Friday, August 5, 2016

Unexpected Visit Is Just What the Customer Ordered

Joe Kelly
Fluid Connector Specialist
Parker Hannifin

This week was an exciting week for me. I got my first order. It feels great to finally be in the field, and being productive for the company.  It has been a wonderful experience to train with Parker, but I’m really glad to finally have some more responsibilities, and a way to contribute.
One of the accounts that was given to me was a National Grid location, I have been trying to get in to see them, but I was having trouble coordinating a date with them. Eventually, after not being able to work something out I decided I would just drop in one day, and see if they happened to have time. As I pulled into the parking lot it was pouring rain. I parked the car, and reviewed all of the information I had available about the account, including sales history, contacts, & past activities. When I was satisfied that I knew what I needed to know I ran through the rain to the front door, and it was out of order. Luckily, a man who worked in the building was able to lead me around to the side door to let me in. As I stood there dripping in the hallway, he asked who I needed to see, and led me back to the garage to find him.
When I got to the garage I introduced myself, and told him why I was there I almost expected him to be annoyed that I didn’t give him more notice, and how busy he always seemed on the phone. Fortunately for me he turned out to have some time, and was actually happy to see someone from The Hope Group, because their fitting inventory had been running low recently.
He introduced me to his staff, and gave me a tour of their facility. They have Parflex Division and Hose Products Division hose and fittings, some quick couplers, and TFD adapters. They also have two Crimpers: a Parkrimp 1 that they used in the garage, and a Minikrimp that they used on their service vehicle. I noticed that they had plenty of hose so after they showed me around, I was able to take a closer look at their fitting and adapter inventory, and find out what they needed to restock. One of their mechanics, and I went through item by item, and decided what quantities they needed. After that we scheduled a time for me to train them on the crimping systems to ensure everyone in the facility is safely operating the equipment, and fabricating safe hose assemblies. Afterward I worked with Jim Wilson to get a quote to them, and then they responded with a purchase order. Finally, I put the order in with customer service.
It was really exciting to get my first order, and it has been exciting in general to be in the field. I’ve had to rely on myself to ask the right questions, and give people the correct information for the first time since I started working for Parker. It’s going to be a long journey to gain the level of knowledge & competence of The Hope Group's sales team has, but that’s the goal, and I’m on my way.

Editor’s Note: Since all good things must come to an end, this article will be Joe Kelly’s final blog for The Hope Group’s Parker Stores. During his time at The Hope Group, Joe received the hands-on experience he will need to grow and succeed during his career at Parker. Everyone here at The Hope Group congratulates Joe and wishes him the best in his upcoming assignment with Parker.

Wednesday, June 29, 2016

Adventures in Crimper Training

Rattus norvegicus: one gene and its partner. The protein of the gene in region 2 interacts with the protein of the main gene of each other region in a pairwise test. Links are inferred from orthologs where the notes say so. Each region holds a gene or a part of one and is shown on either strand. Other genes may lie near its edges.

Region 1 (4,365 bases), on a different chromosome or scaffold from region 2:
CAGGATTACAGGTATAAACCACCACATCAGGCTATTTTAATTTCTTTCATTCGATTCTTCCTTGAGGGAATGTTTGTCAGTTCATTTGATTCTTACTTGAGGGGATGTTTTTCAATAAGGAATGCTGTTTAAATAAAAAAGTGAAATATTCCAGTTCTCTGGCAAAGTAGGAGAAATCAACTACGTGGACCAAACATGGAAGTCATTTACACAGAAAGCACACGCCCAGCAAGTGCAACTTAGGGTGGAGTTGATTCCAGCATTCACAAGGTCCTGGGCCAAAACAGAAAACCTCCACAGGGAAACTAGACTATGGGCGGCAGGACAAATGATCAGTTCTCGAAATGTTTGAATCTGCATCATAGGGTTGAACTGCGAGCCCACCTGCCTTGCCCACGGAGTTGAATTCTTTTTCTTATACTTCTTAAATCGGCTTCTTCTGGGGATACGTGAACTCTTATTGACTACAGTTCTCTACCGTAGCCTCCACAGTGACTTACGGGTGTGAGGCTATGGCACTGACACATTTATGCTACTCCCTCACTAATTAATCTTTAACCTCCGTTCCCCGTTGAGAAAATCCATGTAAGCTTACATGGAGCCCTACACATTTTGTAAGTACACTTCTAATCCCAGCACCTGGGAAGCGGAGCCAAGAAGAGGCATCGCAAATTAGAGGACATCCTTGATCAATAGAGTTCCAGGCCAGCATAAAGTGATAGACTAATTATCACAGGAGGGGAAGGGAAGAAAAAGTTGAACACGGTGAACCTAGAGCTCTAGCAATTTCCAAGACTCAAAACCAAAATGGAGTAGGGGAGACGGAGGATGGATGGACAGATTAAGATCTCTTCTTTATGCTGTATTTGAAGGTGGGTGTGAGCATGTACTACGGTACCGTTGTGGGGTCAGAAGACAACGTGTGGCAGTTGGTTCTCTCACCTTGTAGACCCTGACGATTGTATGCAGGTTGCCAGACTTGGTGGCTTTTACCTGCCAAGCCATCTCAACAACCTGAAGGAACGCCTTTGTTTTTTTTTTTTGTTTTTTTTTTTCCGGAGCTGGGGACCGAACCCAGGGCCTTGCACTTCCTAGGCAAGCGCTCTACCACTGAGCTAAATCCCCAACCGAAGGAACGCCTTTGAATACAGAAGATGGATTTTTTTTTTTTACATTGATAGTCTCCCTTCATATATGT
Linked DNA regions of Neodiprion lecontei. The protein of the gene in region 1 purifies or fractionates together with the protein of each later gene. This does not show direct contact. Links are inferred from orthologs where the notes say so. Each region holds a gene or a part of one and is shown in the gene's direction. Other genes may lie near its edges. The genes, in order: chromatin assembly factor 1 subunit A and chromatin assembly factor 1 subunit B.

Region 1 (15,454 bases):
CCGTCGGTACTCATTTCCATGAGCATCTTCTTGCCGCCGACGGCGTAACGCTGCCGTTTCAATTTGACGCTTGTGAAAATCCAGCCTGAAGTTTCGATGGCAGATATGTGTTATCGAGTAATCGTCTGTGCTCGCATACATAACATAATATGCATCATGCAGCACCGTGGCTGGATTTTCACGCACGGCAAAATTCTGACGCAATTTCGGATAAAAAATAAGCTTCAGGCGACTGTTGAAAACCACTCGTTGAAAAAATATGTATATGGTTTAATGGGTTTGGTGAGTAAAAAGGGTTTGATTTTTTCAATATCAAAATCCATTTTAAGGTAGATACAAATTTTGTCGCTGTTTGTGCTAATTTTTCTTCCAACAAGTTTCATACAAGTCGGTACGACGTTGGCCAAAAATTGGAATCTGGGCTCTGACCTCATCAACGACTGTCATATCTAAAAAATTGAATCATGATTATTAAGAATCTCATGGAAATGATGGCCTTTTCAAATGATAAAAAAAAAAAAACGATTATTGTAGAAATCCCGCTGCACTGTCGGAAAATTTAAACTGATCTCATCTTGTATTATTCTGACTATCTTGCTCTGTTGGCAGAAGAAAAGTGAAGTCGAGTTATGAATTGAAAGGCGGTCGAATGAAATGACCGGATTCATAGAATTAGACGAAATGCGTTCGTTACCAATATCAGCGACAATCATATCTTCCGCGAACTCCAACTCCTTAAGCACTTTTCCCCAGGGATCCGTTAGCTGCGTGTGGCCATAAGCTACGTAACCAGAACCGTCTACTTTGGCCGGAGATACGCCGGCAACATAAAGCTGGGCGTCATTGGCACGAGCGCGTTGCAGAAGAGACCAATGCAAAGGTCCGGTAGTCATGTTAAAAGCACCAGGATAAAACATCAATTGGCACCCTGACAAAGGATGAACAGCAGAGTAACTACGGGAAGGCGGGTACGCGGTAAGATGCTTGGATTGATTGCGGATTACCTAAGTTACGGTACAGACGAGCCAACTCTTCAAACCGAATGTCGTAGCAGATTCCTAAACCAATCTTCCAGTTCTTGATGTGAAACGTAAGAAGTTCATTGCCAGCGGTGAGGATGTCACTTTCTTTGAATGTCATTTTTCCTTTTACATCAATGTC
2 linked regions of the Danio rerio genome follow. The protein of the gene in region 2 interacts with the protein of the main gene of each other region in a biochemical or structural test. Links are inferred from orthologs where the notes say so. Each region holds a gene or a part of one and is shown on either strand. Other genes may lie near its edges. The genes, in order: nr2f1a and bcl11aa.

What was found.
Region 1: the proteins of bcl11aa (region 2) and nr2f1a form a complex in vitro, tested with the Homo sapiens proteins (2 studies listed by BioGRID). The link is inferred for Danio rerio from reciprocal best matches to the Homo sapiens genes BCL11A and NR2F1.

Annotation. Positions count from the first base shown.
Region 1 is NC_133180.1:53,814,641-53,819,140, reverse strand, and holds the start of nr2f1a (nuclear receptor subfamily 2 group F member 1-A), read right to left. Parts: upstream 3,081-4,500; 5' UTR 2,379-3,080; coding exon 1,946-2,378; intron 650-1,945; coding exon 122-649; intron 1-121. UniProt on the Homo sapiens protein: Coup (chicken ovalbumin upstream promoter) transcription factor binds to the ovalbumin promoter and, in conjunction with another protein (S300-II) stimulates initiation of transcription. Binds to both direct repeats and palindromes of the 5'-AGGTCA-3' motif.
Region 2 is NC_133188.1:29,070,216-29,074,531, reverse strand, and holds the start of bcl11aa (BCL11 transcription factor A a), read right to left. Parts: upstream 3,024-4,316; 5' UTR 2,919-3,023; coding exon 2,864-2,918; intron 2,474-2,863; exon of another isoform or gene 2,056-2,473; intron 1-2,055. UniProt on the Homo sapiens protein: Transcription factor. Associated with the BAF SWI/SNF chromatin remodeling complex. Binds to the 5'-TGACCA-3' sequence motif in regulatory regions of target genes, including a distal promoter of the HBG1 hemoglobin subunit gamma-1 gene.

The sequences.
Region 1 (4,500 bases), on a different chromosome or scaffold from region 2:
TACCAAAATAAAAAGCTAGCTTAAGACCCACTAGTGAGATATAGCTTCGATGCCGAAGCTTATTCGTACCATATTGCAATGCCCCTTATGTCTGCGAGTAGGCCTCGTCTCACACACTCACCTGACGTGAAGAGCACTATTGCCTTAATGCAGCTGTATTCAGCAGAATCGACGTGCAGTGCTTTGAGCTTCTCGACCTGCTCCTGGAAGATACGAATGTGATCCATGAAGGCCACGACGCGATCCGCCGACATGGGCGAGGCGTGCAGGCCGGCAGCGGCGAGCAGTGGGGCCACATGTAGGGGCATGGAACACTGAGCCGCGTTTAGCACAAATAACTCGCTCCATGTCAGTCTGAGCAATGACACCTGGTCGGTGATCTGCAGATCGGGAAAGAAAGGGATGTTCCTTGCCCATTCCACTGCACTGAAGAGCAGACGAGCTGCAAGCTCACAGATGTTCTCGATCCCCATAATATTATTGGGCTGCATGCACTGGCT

Joe Kelly
Fluid Connector Specialist
Parker Hannifin

This past week brought another first for me. I have officially provided my first crimper training. Luckily, thanks to the training I received at Hose Products Division, the tools and information local Connector Territory Manager, Bob Parent covered with me, and help from the Hope Group Connector sales team I was well prepared to do the job.
I opened the training with the Safety Works slideshow, and tried to make it clear that the goal of the training is to ensure that everyone leaves with the knowledge necessary to fabricate safe hose assemblies. People had warned me that the guys may not take it seriously, but luckily everyone seemed to pay attention & take the training seriously.

After the presentation I walked everyone through the catalog, explained the meanings behind lay line information, broke down the fitting part numbers and explained how each piece of the part # identifies a detail of the fitting. Bob provided me with 10643-4-6 so I could draw attention to the jump size and explain that the last two numbers are dash sizes and the port side is always listed first. 
After that we went on to the actual demonstration, and everything went well. I was concerned that their bowl or dies may have been worn because the bowl was bone dry. So, before we started I put some lithium grease on it, and I checked the crimps with my calipers. They all came out within spec.
Training customers in the safe and proper use of a crimper was very satisfying. I hope to do a lot more training sessions.

Tuesday, May 24, 2016

Putting Thread ID Knowledge to Work

Joe Kelly
Fluid Connector Specialist
Parker Hannifin

A few weeks ago I unexpectedly had the opportunity to test my thread knowledge. I had set up a call with an account that Randy Marceau had asked me to see. My contact at the account explained to me when I arrived that one of his maintenance employees was working on a leak that was up in the ceiling. While he was up there making the repair, the battery had died on their Scissor lift.  He was able to safely return to the ground, but he had no way of moving the lift out of the walkway because of the dead battery. What he decided to do next is where the trouble started.
            Since he couldn’t drive the lift under its own power he decided to push it with a fork truck, and it worked. He managed to get the lift out of the walkway and push it all the way back to its storage room. The problem is that as he was pushing the lift along, one of the forks slipped underneath the lift where some hoses were routed. As the fork passed under the platform it crashed directly into a 90 degree swivel sheering off the port end and rendering the machine unusable.
The customer pulled the fitting off and it turned out to be a Parker Swivel from the Quick Coupling Division like the one pictured below. These swivels allow the hose to swivel in applications where the hose moves back and forth on a single plane in order to minimize stress on the hose.

            I had brought along my thread ID kit. The housing end of the fitting was clearly JIC 37⁰ flare. The other end turned out to be 3/8 NPT. The only thing that was left to find out was the size. I had some JIC hose fittings in the car so I went out to grab them, and I discovered that the Swivel was -6.